Telemedicine has been a significant success story in the past few years. Telemedical remote access for specialist consults, rehab support, and post-discharge remote patient monitoring are among the early poster applications of the growing technology. Telemedicine’s advance preceded the COVID-19 pandemic, but the timing was fortuitous because it can be a great help during a period when medical professionals tell us not to leave home unless necessary. In 2019 we wrote about a rapid increase in physician adoption of telemedicine and telehealth. We covered Tyto Care’s partnership with Best Buy to sell the TytoHome Medical Exam Kit to measure vital signs and examine patients at home, along with an app to consult with a TytoHome physician.

MedWand Solutions, Inc, based in Rancho Santa Margarita, California, recently announced a telemedicine home diagnostic kit that extends the application of its MedWand portable diagnostic device. In the initial consumer release, expected this fall, pending FDA approval, the Medwand kit will work with Android smartphones, with iOS support planned later in the year. The MedWand device includes a stethoscope, otoscope, dermatoscope, throat illuminator with a camera, IR thermometer, ECG, and a pulse oximeter. To use the home diagnostic kit, a patient connects with a MedWand physician, who directs the patient in using the device to self-examine. The patient and physician both see the MedWand test results on their respective mobile device displays, and the physician can then diagnose, recommend treatment, or suggest further action.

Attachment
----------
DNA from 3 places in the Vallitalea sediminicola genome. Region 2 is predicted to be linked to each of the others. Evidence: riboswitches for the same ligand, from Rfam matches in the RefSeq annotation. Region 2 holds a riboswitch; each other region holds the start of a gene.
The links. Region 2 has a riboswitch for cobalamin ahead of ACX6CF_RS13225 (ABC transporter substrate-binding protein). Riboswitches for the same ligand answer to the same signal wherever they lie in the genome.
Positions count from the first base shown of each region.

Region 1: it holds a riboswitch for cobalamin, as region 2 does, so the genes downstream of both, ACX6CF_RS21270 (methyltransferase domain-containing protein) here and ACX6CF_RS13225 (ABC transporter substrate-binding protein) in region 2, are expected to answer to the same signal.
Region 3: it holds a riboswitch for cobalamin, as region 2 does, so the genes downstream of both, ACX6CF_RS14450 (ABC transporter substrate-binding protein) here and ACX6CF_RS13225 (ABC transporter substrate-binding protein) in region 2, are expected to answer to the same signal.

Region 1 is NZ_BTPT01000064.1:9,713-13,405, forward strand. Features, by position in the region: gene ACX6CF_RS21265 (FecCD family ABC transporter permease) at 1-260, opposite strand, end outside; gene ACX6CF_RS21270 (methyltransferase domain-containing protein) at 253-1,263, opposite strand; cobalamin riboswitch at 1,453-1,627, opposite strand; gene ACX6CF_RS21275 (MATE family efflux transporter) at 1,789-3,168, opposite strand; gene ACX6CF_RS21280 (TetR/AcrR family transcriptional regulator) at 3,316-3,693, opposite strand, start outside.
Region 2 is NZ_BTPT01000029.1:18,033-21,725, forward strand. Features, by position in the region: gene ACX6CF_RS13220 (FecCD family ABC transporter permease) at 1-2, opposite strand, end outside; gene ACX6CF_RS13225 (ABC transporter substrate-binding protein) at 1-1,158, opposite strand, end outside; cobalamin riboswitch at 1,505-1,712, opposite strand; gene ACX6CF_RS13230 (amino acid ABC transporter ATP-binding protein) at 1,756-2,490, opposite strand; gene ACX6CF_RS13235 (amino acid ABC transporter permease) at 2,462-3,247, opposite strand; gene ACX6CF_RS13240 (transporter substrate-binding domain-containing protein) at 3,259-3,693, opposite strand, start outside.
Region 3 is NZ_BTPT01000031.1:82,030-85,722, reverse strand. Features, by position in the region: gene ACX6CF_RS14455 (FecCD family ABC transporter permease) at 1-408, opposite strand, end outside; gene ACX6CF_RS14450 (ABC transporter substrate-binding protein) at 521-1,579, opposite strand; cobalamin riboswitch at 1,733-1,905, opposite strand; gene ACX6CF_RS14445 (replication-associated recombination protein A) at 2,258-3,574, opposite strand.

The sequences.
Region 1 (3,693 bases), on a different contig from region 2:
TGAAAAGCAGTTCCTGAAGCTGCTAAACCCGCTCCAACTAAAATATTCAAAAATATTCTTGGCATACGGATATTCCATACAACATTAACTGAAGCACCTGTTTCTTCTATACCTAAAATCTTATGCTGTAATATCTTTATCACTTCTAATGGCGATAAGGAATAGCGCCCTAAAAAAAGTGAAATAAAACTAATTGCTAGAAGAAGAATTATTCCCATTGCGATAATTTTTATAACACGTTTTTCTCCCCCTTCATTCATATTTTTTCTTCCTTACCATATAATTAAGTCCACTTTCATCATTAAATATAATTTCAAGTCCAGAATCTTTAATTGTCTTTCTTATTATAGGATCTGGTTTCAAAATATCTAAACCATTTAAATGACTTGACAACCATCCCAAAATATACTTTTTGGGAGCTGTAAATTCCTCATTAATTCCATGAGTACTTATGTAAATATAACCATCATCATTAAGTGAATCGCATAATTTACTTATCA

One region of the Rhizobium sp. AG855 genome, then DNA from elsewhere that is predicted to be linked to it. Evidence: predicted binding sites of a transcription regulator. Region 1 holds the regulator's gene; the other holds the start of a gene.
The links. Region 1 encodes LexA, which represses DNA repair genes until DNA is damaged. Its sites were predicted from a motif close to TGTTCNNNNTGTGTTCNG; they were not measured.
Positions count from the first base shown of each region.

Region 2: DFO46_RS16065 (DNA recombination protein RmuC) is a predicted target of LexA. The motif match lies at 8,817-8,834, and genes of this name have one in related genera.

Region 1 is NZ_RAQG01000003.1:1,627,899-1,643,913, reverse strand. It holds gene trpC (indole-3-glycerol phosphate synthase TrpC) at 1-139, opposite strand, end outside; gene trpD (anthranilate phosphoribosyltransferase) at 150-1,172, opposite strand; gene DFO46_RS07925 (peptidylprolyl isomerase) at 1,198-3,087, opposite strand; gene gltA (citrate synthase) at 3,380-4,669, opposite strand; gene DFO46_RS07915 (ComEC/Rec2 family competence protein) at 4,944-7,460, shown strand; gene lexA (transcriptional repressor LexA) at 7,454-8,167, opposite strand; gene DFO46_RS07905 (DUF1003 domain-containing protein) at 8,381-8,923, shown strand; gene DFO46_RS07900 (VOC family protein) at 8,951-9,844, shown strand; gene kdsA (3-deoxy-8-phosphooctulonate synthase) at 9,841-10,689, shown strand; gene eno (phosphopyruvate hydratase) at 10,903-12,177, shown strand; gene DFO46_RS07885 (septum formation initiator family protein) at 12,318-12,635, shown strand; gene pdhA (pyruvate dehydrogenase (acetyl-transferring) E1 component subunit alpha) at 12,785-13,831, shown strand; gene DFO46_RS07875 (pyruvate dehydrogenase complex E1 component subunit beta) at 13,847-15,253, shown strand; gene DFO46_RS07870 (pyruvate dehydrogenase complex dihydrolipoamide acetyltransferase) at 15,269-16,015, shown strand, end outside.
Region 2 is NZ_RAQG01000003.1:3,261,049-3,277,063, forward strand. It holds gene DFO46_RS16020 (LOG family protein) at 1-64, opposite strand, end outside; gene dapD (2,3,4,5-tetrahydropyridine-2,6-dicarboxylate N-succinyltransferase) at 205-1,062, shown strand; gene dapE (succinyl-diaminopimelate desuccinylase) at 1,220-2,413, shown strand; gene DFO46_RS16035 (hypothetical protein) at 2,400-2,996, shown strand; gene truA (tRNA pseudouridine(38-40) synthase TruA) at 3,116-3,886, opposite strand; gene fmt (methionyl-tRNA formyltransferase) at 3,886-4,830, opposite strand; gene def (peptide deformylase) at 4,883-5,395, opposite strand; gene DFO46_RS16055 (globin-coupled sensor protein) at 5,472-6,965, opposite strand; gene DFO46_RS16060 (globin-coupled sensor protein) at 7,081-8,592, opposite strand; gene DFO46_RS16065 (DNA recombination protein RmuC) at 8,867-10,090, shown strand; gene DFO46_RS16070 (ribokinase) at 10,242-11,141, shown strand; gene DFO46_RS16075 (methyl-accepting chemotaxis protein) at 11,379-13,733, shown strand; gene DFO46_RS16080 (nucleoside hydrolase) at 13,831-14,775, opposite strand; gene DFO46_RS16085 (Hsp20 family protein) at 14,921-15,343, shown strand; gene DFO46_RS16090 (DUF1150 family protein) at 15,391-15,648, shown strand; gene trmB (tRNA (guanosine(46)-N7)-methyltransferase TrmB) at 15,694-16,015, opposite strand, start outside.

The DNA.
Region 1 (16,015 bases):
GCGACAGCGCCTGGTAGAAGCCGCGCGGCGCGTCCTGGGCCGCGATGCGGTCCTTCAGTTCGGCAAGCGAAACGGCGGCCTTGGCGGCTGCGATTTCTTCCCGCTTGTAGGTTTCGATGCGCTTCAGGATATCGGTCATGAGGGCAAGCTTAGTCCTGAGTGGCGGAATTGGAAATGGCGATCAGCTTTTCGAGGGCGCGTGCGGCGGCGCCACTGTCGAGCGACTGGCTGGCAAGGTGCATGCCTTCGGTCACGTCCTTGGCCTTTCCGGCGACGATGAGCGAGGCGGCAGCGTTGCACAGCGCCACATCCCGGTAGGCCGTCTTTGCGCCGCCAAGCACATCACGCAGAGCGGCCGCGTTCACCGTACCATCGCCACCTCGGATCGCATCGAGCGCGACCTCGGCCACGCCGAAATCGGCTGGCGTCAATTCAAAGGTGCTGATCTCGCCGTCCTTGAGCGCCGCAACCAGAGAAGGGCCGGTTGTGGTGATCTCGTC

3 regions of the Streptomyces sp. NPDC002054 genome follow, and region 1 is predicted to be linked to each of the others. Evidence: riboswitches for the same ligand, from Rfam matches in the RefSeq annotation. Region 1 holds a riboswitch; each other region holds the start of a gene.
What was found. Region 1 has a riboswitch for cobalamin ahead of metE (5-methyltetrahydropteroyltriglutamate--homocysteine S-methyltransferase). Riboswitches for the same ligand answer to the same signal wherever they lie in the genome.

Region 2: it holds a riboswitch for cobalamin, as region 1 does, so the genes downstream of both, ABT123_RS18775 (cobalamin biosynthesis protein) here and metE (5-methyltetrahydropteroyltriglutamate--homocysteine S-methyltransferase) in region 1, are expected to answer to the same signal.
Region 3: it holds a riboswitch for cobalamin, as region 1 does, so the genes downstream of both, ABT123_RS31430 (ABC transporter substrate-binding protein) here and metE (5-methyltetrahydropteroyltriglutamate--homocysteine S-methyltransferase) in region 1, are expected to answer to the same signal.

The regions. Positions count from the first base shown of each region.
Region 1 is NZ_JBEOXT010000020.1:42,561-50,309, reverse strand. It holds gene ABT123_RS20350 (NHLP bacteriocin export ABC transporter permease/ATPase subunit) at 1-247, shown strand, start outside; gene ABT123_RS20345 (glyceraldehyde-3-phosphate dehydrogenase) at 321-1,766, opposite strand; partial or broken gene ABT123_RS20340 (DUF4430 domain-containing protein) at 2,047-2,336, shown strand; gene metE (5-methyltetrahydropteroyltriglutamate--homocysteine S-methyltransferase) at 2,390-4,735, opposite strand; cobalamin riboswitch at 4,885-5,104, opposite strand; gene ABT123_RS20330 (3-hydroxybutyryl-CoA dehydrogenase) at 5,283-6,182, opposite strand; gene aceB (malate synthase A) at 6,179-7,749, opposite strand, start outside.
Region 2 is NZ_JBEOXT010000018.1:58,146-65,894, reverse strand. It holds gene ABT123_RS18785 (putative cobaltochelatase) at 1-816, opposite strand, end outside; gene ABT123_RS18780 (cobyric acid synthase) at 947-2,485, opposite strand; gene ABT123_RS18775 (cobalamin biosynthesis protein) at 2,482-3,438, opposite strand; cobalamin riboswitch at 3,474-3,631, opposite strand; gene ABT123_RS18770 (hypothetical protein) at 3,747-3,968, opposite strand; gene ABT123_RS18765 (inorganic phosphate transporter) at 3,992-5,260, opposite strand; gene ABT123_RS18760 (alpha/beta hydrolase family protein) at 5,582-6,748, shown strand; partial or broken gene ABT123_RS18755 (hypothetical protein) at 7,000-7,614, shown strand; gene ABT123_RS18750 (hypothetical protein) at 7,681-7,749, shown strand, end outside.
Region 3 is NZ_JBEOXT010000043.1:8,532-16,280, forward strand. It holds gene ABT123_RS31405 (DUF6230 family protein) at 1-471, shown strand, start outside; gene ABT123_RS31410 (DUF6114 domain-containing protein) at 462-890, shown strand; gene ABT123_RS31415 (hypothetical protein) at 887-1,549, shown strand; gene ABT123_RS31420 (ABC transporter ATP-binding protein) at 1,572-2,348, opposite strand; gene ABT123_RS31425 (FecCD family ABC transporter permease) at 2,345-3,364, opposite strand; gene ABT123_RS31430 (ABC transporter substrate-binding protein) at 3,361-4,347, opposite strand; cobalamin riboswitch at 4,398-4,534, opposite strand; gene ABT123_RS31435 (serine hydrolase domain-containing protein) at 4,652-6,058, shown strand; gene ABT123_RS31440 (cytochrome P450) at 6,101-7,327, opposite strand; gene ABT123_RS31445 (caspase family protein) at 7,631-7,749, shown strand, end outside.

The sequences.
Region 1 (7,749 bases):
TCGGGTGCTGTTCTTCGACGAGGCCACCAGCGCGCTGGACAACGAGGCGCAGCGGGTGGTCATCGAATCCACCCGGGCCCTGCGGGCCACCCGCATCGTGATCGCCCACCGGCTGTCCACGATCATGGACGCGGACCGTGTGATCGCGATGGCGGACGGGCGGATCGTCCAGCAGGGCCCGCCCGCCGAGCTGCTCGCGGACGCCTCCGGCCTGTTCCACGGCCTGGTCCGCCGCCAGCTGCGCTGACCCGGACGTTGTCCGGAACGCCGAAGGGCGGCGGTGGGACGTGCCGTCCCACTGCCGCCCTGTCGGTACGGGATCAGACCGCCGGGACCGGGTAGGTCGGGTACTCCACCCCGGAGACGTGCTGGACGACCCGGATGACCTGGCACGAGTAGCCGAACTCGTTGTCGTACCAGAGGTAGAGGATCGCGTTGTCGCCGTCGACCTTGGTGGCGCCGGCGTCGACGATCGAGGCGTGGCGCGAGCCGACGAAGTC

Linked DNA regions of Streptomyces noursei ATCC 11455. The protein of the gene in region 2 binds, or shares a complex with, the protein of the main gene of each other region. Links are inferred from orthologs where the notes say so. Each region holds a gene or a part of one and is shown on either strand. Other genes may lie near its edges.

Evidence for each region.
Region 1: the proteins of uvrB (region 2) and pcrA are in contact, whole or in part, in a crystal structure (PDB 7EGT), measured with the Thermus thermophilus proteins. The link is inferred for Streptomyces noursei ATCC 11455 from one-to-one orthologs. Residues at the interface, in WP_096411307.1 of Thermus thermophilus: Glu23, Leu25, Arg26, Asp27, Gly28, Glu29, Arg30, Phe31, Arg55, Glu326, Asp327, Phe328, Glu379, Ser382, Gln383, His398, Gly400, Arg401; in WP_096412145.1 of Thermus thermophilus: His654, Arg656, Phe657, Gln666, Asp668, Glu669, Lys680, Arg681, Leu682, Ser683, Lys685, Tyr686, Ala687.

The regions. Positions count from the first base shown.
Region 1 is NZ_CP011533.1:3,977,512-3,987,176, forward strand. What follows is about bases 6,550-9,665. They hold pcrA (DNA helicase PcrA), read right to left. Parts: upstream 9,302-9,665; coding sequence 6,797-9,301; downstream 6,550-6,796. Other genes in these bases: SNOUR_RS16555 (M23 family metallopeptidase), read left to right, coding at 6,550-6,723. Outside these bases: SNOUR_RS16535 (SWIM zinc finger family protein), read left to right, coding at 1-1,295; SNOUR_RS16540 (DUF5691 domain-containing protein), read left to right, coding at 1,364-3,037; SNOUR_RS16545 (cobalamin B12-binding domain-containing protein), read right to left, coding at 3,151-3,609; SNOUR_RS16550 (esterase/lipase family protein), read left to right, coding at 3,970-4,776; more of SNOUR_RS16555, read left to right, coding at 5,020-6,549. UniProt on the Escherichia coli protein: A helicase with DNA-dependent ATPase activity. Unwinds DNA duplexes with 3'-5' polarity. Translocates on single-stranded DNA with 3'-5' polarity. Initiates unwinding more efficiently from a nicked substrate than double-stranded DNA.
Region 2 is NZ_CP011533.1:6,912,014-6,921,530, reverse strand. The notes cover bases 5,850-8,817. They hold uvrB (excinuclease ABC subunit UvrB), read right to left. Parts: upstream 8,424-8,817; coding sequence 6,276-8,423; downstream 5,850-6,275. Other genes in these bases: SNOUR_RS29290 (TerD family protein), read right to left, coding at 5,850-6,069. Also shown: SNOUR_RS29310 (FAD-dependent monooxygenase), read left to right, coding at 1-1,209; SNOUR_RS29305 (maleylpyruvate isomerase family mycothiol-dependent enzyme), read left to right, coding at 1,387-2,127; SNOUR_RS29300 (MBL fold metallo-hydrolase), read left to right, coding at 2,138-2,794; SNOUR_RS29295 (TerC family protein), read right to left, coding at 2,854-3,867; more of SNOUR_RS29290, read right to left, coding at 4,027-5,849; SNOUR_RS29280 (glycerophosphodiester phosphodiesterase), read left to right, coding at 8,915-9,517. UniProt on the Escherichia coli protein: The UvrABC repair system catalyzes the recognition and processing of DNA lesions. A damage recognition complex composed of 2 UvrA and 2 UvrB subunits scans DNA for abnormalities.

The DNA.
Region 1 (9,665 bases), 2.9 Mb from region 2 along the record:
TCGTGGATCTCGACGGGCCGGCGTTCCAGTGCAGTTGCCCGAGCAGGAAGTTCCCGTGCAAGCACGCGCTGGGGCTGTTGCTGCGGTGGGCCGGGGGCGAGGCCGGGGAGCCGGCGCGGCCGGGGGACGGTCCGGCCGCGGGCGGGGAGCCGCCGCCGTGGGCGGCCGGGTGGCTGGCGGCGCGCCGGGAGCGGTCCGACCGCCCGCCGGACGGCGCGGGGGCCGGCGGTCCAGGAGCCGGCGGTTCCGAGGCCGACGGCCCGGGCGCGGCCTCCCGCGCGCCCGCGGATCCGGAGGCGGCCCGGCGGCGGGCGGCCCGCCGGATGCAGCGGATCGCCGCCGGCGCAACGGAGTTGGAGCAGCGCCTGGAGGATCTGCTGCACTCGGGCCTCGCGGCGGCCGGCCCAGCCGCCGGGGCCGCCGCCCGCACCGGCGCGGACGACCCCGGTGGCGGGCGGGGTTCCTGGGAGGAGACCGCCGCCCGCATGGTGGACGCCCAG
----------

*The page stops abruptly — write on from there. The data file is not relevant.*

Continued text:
According to MedWand, the company stores the exam data and doctor/patient recordings in the company’s HIPAA-compliant cloud-based security system for later access by either. Patients will also be able to perform guided self-exams to send to their healthcare professionals later.

MedWand has not released pricing plans for the platform. It seems likely patients will subscribe to the service, which will provide the hardware plus a base amount of physician access, with extra charges based on a schedule. The advantage of self-testing to send clinical-grade medical data to clinicians is huge, even in non-pandemic times. That advantage multiplies when it helps protect all involved by making telehealth sessions more effective, reducing the risk of exposure during in-office visits.